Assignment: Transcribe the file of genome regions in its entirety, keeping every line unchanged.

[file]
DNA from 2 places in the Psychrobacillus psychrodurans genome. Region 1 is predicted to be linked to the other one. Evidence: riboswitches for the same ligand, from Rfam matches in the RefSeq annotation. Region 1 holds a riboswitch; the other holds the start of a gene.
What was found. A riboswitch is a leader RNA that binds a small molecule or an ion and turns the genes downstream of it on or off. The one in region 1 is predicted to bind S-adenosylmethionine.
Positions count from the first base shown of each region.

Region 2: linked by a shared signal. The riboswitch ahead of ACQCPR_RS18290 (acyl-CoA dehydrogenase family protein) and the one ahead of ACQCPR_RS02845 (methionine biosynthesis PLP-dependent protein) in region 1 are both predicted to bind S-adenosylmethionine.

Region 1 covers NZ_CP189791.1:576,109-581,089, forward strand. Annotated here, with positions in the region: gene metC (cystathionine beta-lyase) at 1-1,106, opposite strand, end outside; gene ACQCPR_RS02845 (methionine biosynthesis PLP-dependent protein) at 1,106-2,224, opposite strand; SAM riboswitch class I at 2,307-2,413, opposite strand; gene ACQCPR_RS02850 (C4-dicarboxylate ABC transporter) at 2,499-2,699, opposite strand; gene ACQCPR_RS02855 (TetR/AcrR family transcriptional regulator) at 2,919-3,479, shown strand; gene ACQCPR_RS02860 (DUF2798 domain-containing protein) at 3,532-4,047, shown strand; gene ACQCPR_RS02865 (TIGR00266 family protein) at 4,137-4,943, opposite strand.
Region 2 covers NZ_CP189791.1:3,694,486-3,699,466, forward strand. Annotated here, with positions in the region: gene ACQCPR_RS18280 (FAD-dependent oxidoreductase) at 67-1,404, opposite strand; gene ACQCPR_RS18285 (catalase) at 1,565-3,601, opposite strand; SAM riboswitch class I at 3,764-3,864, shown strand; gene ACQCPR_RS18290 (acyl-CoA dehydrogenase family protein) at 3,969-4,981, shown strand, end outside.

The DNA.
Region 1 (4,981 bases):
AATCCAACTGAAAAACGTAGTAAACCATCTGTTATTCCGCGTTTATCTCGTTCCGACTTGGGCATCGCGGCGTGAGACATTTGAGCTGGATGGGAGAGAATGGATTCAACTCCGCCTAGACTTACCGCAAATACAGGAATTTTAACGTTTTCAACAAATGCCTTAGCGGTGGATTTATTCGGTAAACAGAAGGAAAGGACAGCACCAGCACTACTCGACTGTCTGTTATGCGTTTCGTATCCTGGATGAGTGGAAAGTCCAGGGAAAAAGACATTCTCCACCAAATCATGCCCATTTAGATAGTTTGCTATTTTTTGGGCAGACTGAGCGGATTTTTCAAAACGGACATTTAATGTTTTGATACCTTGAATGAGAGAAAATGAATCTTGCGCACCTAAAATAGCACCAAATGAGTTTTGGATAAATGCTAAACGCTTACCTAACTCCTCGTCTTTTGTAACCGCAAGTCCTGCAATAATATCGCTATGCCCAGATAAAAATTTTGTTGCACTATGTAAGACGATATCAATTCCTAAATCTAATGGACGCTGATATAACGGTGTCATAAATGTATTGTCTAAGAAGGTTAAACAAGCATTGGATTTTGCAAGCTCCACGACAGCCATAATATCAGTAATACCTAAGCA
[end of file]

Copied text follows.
DNA from 2 places in the Psychrobacillus psychrodurans genome. Region 1 is predicted to be linked to the other one. Evidence: riboswitches for the same ligand, from Rfam matches in the RefSeq annotation. Region 1 holds a riboswitch; the other holds the start of a gene.
What was found. A riboswitch is a leader RNA that binds a small molecule or an ion and turns the genes downstream of it on or off. The one in region 1 is predicted to bind S-adenosylmethionine.
Positions count from the first base shown of each region.

Region 2: linked by a shared signal. The riboswitch ahead of ACQCPR_RS18290 (acyl-CoA dehydrogenase family protein) and the one ahead of ACQCPR_RS02845 (methionine biosynthesis PLP-dependent protein) in region 1 are both predicted to bind S-adenosylmethionine.

Region 1 covers NZ_CP189791.1:576,109-581,089, forward strand. Annotated here, with positions in the region: gene metC (cystathionine beta-lyase) at 1-1,106, opposite strand, end outside; gene ACQCPR_RS02845 (methionine biosynthesis PLP-dependent protein) at 1,106-2,224, opposite strand; SAM riboswitch class I at 2,307-2,413, opposite strand; gene ACQCPR_RS02850 (C4-dicarboxylate ABC transporter) at 2,499-2,699, opposite strand; gene ACQCPR_RS02855 (TetR/AcrR family transcriptional regulator) at 2,919-3,479, shown strand; gene ACQCPR_RS02860 (DUF2798 domain-containing protein) at 3,532-4,047, shown strand; gene ACQCPR_RS02865 (TIGR00266 family protein) at 4,137-4,943, opposite strand.
Region 2 covers NZ_CP189791.1:3,694,486-3,699,466, forward strand. Annotated here, with positions in the region: gene ACQCPR_RS18280 (FAD-dependent oxidoreductase) at 67-1,404, opposite strand; gene ACQCPR_RS18285 (catalase) at 1,565-3,601, opposite strand; SAM riboswitch class I at 3,764-3,864, shown strand; gene ACQCPR_RS18290 (acyl-CoA dehydrogenase family protein) at 3,969-4,981, shown strand, end outside.

The DNA.
Region 1 (4,981 bases):
AATCCAACTGAAAAACGTAGTAAACCATCTGTTATTCCGCGTTTATCTCGTTCCGACTTGGGCATCGCGGCGTGAGACATTTGAGCTGGATGGGAGAGAATGGATTCAACTCCGCCTAGACTTACCGCAAATACAGGAATTTTAACGTTTTCAACAAATGCCTTAGCGGTGGATTTATTCGGTAAACAGAAGGAAAGGACAGCACCAGCACTACTCGACTGTCTGTTATGCGTTTCGTATCCTGGATGAGTGGAAAGTCCAGGGAAAAAGACATTCTCCACCAAATCATGCCCATTTAGATAGTTTGCTATTTTTTGGGCAGACTGAGCGGATTTTTCAAAACGGACATTTAATGTTTTGATACCTTGAATGAGAGAAAATGAATCTTGCGCACCTAAAATAGCACCAAATGAGTTTTGGATAAATGCTAAACGCTTACCTAACTCCTCGTCTTTTGTAACCGCAAGTCCTGCAATAATATCGCTATGCCCAGATAAAAATTTTGTTGCACTATGTAAGACGATATCAATTCCTAAATCTAATGGACGCTGATATAACGGTGTCATAAATGTATTGTCTAAGAAGGTTAAACAAGCATTGGATTTTGCAAGCTCCACGACAGCCATAATATCAGTAATACCTAAGCA